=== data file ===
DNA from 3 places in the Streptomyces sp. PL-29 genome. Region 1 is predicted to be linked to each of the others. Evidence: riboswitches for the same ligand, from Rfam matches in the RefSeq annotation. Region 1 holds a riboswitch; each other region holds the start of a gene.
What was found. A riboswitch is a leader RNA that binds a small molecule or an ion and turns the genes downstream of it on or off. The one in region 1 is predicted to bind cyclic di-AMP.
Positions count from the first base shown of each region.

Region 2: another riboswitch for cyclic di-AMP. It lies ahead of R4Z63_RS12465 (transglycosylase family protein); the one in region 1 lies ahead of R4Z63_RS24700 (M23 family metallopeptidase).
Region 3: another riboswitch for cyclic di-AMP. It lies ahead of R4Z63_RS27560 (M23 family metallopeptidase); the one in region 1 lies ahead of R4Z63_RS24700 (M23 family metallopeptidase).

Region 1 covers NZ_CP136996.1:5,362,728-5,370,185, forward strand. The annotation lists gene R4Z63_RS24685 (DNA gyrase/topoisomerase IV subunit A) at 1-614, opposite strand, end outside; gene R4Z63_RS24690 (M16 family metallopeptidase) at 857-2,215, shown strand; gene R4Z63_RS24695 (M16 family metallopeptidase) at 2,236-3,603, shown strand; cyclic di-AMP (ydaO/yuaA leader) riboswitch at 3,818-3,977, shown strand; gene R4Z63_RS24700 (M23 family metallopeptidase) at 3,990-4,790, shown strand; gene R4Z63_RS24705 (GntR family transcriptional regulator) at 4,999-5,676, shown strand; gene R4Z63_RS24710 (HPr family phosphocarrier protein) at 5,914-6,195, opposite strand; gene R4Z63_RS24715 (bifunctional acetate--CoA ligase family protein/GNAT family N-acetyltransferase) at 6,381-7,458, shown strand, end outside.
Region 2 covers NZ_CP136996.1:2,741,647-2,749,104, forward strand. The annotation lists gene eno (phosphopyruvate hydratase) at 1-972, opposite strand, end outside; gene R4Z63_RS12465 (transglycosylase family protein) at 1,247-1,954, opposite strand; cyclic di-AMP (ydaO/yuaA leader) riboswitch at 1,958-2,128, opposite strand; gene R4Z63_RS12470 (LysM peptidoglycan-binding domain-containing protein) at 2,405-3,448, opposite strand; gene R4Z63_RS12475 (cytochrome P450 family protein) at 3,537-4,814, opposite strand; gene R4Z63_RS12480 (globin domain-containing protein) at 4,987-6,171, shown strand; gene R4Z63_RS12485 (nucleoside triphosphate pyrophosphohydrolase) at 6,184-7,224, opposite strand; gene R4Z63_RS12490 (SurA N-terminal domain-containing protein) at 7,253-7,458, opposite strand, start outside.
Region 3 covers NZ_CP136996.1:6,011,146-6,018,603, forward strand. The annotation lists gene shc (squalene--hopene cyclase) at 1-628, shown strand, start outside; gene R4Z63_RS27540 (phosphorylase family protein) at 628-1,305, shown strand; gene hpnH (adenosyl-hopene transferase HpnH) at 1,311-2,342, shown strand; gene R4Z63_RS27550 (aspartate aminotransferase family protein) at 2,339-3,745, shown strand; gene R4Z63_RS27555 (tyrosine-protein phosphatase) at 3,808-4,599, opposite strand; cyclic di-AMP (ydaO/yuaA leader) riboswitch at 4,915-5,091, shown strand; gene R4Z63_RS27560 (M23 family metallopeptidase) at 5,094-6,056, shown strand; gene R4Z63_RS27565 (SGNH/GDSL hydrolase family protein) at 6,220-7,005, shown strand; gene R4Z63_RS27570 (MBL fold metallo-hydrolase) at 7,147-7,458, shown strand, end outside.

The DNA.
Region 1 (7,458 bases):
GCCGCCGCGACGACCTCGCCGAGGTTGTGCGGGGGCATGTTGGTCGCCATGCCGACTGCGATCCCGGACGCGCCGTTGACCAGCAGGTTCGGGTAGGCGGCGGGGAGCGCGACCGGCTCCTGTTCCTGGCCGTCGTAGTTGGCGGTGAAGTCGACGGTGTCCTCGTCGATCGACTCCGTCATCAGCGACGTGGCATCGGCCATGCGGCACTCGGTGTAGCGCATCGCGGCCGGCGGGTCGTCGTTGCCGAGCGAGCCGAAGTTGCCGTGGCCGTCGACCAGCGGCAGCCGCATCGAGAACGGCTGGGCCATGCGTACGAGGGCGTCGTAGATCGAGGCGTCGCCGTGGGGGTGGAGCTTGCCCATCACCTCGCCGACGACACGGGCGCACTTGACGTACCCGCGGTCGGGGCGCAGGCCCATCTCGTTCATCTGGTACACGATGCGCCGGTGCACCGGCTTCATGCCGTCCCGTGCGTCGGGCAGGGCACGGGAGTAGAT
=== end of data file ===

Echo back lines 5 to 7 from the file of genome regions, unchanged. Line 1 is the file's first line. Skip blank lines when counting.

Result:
Region 3: another riboswitch for cyclic di-AMP. It lies ahead of R4Z63_RS27560 (M23 family metallopeptidase); the one in region 1 lies ahead of R4Z63_RS24700 (M23 family metallopeptidase).

Region 1 covers NZ_CP136996.1:5,362,728-5,370,185, forward strand. The annotation lists gene R4Z63_RS24685 (DNA gyrase/topoisomerase IV subunit A) at 1-614, opposite strand, end outside; gene R4Z63_RS24690 (M16 family metallopeptidase) at 857-2,215, shown strand; gene R4Z63_RS24695 (M16 family metallopeptidase) at 2,236-3,603, shown strand; cyclic di-AMP (ydaO/yuaA leader) riboswitch at 3,818-3,977, shown strand; gene R4Z63_RS24700 (M23 family metallopeptidase) at 3,990-4,790, shown strand; gene R4Z63_RS24705 (GntR family transcriptional regulator) at 4,999-5,676, shown strand; gene R4Z63_RS24710 (HPr family phosphocarrier protein) at 5,914-6,195, opposite strand; gene R4Z63_RS24715 (bifunctional acetate--CoA ligase family protein/GNAT family N-acetyltransferase) at 6,381-7,458, shown strand, end outside.
Region 2 covers NZ_CP136996.1:2,741,647-2,749,104, forward strand. The annotation lists gene eno (phosphopyruvate hydratase) at 1-972, opposite strand, end outside; gene R4Z63_RS12465 (transglycosylase family protein) at 1,247-1,954, opposite strand; cyclic di-AMP (ydaO/yuaA leader) riboswitch at 1,958-2,128, opposite strand; gene R4Z63_RS12470 (LysM peptidoglycan-binding domain-containing protein) at 2,405-3,448, opposite strand; gene R4Z63_RS12475 (cytochrome P450 family protein) at 3,537-4,814, opposite strand; gene R4Z63_RS12480 (globin domain-containing protein) at 4,987-6,171, shown strand; gene R4Z63_RS12485 (nucleoside triphosphate pyrophosphohydrolase) at 6,184-7,224, opposite strand; gene R4Z63_RS12490 (SurA N-terminal domain-containing protein) at 7,253-7,458, opposite strand, start outside.